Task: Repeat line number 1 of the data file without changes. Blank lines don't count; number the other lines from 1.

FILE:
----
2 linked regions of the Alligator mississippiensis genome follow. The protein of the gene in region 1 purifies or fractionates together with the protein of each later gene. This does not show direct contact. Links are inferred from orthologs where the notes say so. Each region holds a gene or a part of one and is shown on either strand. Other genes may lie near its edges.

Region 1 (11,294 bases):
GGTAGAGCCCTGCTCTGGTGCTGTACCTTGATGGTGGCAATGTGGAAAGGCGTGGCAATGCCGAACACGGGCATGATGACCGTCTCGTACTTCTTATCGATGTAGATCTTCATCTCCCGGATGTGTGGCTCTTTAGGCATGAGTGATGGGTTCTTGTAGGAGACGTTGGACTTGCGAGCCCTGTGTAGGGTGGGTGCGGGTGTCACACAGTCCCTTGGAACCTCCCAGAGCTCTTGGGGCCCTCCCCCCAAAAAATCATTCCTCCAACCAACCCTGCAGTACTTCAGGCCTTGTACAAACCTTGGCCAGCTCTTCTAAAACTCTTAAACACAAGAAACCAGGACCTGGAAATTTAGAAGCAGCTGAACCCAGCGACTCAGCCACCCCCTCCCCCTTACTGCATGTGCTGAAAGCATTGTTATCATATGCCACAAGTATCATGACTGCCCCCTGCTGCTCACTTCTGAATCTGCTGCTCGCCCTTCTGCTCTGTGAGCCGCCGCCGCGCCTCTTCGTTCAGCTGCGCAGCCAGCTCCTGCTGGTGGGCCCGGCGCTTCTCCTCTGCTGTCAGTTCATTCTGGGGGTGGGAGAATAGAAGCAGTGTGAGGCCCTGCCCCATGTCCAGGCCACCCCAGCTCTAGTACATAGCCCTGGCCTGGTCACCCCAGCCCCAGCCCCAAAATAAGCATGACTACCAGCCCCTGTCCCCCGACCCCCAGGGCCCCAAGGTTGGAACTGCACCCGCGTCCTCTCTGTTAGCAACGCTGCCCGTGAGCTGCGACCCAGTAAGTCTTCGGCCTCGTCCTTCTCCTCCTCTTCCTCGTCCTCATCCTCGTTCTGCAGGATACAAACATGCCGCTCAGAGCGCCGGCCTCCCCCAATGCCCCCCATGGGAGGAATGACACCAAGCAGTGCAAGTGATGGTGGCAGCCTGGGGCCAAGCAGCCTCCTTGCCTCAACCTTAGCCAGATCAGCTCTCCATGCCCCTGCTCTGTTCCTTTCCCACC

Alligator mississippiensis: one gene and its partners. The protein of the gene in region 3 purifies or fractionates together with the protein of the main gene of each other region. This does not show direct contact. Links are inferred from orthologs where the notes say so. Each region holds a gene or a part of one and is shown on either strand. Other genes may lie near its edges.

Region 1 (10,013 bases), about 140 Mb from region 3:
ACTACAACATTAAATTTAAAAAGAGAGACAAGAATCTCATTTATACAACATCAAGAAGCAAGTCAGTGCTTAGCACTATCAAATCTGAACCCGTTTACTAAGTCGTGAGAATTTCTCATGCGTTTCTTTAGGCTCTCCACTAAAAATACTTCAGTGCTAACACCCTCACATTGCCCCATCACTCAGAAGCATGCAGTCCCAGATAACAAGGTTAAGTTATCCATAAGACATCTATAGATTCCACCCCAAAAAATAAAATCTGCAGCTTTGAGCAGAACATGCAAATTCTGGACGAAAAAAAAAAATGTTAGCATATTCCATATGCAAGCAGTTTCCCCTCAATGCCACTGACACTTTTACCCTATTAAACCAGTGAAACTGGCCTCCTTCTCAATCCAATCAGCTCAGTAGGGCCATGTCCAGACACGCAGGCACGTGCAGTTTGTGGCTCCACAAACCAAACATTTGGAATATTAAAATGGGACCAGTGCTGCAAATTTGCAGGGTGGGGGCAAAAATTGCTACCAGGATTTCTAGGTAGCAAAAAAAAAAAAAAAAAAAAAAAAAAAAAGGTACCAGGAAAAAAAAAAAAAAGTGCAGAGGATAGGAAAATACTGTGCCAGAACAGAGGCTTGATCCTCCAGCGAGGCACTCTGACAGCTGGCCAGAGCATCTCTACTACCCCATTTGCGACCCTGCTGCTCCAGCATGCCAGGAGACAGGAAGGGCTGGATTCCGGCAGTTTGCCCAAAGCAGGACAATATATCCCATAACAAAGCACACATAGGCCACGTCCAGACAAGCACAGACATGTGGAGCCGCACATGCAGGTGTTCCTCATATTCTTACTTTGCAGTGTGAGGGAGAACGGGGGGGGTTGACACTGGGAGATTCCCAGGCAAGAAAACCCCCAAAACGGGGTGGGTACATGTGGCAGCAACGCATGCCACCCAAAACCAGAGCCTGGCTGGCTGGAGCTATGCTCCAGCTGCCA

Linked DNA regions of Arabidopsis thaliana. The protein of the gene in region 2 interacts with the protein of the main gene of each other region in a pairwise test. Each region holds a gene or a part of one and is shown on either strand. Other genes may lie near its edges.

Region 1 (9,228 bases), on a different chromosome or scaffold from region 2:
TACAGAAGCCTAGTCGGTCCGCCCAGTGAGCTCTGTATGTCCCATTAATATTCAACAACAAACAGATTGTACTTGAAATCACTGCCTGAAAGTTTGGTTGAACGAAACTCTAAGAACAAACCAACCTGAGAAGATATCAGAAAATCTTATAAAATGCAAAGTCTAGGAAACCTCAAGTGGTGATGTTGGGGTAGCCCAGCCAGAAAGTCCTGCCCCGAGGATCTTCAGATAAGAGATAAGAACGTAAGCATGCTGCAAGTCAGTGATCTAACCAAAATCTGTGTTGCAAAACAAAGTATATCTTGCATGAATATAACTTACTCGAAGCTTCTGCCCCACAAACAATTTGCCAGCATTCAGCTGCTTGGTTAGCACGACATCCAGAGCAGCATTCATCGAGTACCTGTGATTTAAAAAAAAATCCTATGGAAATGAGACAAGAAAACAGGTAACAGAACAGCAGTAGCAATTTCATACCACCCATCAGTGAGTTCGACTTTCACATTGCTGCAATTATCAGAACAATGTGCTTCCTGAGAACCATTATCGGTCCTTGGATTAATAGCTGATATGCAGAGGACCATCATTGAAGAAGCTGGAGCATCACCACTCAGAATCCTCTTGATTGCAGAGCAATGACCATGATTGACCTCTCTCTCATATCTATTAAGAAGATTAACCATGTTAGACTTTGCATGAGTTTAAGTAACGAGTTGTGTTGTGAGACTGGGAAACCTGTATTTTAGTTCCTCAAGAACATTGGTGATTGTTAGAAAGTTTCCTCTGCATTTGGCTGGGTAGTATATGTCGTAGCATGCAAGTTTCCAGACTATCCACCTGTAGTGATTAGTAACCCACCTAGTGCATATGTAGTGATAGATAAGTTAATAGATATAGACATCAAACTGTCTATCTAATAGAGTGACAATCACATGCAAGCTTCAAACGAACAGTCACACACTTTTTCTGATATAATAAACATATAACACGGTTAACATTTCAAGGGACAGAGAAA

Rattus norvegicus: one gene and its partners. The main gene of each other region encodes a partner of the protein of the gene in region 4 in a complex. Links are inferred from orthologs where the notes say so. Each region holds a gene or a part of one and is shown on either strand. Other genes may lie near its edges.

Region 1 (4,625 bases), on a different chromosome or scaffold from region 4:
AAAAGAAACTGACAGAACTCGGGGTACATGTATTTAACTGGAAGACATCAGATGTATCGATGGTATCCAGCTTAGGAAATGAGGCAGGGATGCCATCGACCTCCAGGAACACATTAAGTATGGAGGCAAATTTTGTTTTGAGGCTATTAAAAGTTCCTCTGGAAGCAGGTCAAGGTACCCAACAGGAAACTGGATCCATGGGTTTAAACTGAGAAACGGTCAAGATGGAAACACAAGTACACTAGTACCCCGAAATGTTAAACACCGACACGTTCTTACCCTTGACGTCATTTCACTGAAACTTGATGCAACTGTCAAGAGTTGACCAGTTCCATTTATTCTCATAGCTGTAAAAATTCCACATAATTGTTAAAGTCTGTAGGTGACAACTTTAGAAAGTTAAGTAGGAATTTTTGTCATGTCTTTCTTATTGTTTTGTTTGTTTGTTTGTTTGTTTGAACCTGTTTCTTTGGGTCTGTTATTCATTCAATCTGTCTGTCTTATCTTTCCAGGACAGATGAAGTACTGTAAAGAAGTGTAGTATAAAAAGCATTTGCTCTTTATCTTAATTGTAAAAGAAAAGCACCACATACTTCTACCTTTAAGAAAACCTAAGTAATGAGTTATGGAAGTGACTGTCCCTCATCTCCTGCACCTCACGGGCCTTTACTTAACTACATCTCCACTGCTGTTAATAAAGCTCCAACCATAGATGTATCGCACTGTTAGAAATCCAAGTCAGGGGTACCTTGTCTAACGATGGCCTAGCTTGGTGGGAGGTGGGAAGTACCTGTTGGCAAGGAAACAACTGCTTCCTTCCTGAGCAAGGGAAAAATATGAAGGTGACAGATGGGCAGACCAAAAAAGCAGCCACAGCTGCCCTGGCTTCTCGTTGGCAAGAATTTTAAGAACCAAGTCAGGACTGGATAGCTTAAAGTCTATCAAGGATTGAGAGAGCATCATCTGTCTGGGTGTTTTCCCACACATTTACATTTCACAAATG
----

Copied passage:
2 linked regions of the Alligator mississippiensis genome follow. The protein of the gene in region 1 purifies or fractionates together with the protein of each later gene. This does not show direct contact. Links are inferred from orthologs where the notes say so. Each region holds a gene or a part of one and is shown on either strand. Other genes may lie near its edges.